Sometimes what appears to be your greatest setback is part of the journey to your greatest victory. Just ask teenage cancer survivor Sana Moezzi.
When Moezzi was a senior at Carlsbad High School, she was a talented violinist.
As a soloist performing with the San Diego Symphony she performed at Walt Disney Concert Hall two years in a row. She also ran two clubs on her high school campus, had an after-school job and dreamed of auditioning for a music conservatory.
Moezzi said everything changed when she discovered a lump on her right shoulder.
"And to see that bump and have myself go look in the mirror, I was in complete shock and I had no clue what it was, what it could be,” she said.
Her concerned parents took her to the hospital that night. Doctors ran tests and a biopsy. What came next would change the trajectory of Moezzi’s future in a way she never expected.
Moezzi had cancer. It was Stage 2 Hodgkin's Lymphoma.
"I was speechless,” she said. “I didn't have anything to say.”
Moezzi braved grueling months of chemo and radiation. She lost her hair but gained a new perspective on life.
"Be happy for everything that you have at the moment and just take life day by day and to just be thankful that you're even able to live to see another day," she said.
Throughout her journey, she said she never lost her bubbly and positive outlook.
Moezzi found encouragement to keep fighting when the San Diego arm of the non-profit Make-A-Wish made on of her dreams come true.
"It was it was so exciting. I was really excited," she said.
Moezzi was gifted an all-expense-paid trip with family and friends to the Coachella music festival. Her wish included VIP access and spending money.
“They went above and beyond,” she said. “And the fact that an organization can make a child so happy and just so hopeful is one of the most inspiring things I've ever seen.”
It was so inspiring that now, two years later, the cancer is gone and Moezzi is paying it forward.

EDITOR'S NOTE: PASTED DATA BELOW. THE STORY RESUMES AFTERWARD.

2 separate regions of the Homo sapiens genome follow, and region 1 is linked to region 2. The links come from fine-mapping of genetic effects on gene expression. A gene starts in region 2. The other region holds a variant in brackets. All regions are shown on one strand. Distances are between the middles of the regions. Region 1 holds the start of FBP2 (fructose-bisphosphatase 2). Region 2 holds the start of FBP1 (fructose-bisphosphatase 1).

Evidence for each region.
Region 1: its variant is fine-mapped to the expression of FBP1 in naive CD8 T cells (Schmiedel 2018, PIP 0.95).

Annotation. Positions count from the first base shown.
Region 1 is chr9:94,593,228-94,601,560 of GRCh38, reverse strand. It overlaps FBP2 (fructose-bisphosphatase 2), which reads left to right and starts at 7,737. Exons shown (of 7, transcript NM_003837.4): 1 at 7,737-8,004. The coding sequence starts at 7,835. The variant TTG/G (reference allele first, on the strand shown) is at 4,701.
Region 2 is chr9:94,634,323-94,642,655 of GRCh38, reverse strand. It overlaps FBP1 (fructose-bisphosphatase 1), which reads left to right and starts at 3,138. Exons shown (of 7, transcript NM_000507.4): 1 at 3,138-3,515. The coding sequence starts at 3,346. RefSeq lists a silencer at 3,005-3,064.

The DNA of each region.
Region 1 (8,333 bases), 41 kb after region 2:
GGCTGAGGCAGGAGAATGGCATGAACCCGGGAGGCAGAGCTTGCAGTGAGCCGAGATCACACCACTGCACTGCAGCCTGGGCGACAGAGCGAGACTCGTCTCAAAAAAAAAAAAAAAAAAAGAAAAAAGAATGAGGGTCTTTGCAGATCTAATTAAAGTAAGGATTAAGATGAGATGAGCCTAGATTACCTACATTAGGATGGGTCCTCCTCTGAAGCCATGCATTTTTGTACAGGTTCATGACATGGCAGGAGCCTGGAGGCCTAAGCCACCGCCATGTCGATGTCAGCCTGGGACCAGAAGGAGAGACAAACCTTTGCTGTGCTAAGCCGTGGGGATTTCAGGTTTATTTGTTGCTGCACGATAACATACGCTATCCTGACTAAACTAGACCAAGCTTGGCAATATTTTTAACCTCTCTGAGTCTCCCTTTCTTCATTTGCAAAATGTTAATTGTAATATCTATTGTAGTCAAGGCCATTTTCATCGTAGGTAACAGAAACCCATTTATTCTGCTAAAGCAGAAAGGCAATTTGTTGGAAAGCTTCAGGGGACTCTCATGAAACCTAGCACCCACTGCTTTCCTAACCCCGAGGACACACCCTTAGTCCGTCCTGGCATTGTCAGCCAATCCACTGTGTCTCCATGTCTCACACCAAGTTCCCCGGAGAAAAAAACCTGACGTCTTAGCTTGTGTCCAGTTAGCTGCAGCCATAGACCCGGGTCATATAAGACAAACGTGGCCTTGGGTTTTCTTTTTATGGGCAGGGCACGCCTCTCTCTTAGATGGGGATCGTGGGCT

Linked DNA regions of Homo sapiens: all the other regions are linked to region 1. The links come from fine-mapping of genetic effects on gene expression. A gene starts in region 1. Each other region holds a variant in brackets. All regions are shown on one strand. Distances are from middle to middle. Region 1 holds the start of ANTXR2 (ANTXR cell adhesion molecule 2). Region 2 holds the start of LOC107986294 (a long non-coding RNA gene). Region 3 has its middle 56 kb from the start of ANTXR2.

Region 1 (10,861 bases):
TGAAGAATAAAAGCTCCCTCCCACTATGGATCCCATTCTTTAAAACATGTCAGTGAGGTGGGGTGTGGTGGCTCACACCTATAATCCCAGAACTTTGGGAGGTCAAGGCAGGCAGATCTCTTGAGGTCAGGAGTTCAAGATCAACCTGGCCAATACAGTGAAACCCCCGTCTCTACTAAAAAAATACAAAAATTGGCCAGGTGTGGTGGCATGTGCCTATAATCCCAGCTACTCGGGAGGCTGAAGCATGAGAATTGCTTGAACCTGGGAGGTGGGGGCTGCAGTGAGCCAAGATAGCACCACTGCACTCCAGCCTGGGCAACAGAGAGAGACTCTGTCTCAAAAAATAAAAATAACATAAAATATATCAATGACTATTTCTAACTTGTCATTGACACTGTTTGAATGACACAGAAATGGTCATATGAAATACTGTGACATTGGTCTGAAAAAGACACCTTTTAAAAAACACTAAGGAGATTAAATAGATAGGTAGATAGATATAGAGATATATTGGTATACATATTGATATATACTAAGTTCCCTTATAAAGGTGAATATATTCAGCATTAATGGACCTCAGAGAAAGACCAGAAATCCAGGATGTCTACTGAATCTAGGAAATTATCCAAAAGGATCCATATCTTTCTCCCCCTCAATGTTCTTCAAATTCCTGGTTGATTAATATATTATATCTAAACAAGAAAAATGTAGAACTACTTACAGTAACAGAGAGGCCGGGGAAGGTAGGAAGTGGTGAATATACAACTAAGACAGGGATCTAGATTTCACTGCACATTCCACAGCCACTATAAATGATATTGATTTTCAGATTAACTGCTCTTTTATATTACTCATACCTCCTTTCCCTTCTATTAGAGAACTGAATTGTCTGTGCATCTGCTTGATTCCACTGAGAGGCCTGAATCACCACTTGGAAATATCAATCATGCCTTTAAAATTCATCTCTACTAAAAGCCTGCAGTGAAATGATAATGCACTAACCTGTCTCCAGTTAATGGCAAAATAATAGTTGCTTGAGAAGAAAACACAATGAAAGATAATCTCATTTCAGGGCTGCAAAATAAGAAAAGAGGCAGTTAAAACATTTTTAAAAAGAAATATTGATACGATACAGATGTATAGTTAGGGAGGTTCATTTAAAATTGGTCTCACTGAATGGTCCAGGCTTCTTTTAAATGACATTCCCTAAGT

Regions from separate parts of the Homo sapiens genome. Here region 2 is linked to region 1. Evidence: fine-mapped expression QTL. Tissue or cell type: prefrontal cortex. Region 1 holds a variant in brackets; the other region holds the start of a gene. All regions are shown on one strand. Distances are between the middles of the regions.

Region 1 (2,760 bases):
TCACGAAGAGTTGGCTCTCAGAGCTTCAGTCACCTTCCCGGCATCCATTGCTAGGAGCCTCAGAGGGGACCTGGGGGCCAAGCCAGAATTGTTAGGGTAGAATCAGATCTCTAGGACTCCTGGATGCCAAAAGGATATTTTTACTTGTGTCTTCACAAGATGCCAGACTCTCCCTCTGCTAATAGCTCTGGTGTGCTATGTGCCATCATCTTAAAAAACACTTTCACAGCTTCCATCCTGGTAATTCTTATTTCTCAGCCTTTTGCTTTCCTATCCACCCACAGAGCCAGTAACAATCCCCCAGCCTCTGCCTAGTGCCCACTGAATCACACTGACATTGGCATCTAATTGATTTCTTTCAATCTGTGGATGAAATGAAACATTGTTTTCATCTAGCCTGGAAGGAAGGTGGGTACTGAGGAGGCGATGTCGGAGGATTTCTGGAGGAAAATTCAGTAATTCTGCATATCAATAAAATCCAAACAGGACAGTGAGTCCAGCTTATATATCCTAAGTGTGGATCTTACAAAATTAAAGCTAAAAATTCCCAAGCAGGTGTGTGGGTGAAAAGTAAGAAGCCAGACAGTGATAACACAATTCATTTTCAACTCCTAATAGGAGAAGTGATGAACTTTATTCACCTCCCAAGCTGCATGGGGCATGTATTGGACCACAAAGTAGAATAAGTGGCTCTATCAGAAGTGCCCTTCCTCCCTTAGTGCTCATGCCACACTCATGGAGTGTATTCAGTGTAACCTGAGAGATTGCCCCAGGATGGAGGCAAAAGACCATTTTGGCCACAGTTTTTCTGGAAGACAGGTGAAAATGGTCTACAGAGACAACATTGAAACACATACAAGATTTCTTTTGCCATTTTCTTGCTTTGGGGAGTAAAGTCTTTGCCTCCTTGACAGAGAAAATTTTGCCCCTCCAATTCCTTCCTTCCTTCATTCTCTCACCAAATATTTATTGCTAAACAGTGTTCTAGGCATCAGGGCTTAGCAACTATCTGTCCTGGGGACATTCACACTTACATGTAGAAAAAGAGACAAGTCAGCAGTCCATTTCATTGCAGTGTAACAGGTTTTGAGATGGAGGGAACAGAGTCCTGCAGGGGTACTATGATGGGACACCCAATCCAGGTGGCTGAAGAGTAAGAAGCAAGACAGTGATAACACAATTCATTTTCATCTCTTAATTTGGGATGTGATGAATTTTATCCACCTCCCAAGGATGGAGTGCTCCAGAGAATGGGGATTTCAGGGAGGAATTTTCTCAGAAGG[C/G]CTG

“As soon as I turned 18 I submitted all my wish granting applications to become a volunteer for Make-a-Wish.”
Moezzi is now Make-a-Wish San Diego's youngest wish granter.
She is going to college at The University of San Diego where she founded a wish-granting club that is now more than 100 members strong.
In November, 2018, Moezzi helped another child’s wish come true with this “Carnival for a Cause.”
Moezzi said her experience with cancer has enabled her to relate to other sick children in a special way.
“Everybody hears the word cancer and knows it’s something bad, something terrible, but to have to actually experience it yourself is a whole different level. It's a whole different world" Moezzi said.
Cancer cost Moezzi her dream of pursuing her passion for the violin. Pain and fatigue now make it difficult for her to play, but Moezzi said she's grateful for what she wnt through
She says her greatest setback helped prepare her for her greatest mission: "To give that wish kid not only a sense of hope, but a sense of joy that everything will be OK in the end no matter what the circumstances are," she said.
On February 24, Moezzi will celebrate two years cancer free.
For information about becoming a wish granter with M-A-W San Diego and how you can get involved, click here